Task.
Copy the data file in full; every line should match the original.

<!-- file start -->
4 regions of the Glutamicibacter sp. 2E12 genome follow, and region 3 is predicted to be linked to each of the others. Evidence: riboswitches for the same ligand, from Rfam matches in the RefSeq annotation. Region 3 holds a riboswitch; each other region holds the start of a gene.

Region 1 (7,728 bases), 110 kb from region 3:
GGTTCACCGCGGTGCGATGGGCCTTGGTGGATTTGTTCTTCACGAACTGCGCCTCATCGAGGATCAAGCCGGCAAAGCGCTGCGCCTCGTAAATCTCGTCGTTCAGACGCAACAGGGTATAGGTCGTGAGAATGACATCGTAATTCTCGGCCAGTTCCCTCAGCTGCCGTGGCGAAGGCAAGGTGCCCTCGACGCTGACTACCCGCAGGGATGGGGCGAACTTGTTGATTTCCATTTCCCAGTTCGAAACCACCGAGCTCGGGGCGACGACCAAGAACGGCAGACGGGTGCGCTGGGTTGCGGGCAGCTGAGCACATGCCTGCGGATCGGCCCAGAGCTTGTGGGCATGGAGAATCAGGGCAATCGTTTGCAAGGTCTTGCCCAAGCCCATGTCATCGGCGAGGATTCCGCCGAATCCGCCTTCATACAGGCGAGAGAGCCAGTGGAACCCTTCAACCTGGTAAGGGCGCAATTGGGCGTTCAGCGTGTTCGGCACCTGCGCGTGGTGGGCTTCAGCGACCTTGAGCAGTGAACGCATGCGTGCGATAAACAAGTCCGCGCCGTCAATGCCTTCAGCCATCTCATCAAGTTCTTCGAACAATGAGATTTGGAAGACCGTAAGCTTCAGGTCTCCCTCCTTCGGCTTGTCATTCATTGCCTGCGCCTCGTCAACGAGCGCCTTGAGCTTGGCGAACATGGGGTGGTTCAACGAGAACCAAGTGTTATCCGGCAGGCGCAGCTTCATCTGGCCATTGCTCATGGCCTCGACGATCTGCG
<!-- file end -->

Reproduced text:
4 regions of the Glutamicibacter sp. 2E12 genome follow, and region 3 is predicted to be linked to each of the others. Evidence: riboswitches for the same ligand, from Rfam matches in the RefSeq annotation. Region 3 holds a riboswitch; each other region holds the start of a gene.

Region 1 (7,728 bases), 110 kb from region 3:
GGTTCACCGCGGTGCGATGGGCCTTGGTGGATTTGTTCTTCACGAACTGCGCCTCATCGAGGATCAAGCCGGCAAAGCGCTGCGCCTCGTAAATCTCGTCGTTCAGACGCAACAGGGTATAGGTCGTGAGAATGACATCGTAATTCTCGGCCAGTTCCCTCAGCTGCCGTGGCGAAGGCAAGGTGCCCTCGACGCTGACTACCCGCAGGGATGGGGCGAACTTGTTGATTTCCATTTCCCAGTTCGAAACCACCGAGCTCGGGGCGACGACCAAGAACGGCAGACGGGTGCGCTGGGTTGCGGGCAGCTGAGCACATGCCTGCGGATCGGCCCAGAGCTTGTGGGCATGGAGAATCAGGGCAATCGTTTGCAAGGTCTTGCCCAAGCCCATGTCATCGGCGAGGATTCCGCCGAATCCGCCTTCATACAGGCGAGAGAGCCAGTGGAACCCTTCAACCTGGTAAGGGCGCAATTGGGCGTTCAGCGTGTTCGGCACCTGCGCGTGGTGGGCTTCAGCGACCTTGAGCAGTGAACGCATGCGTGCGATAAACAAGTCCGCGCCGTCAATGCCTTCAGCCATCTCATCAAGTTCTTCGAACAATGAGATTTGGAAGACCGTAAGCTTCAGGTCTCCCTCCTTCGGCTTGTCATTCATTGCCTGCGCCTCGTCAACGAGCGCCTTGAGCTTGGCGAACATGGGGTGGTTCAACGAGAACCAAGTGTTATCCGGCAGGCGCAGCTTCATCTGGCCATTGCTCATGGCCTCGACGATCTGCG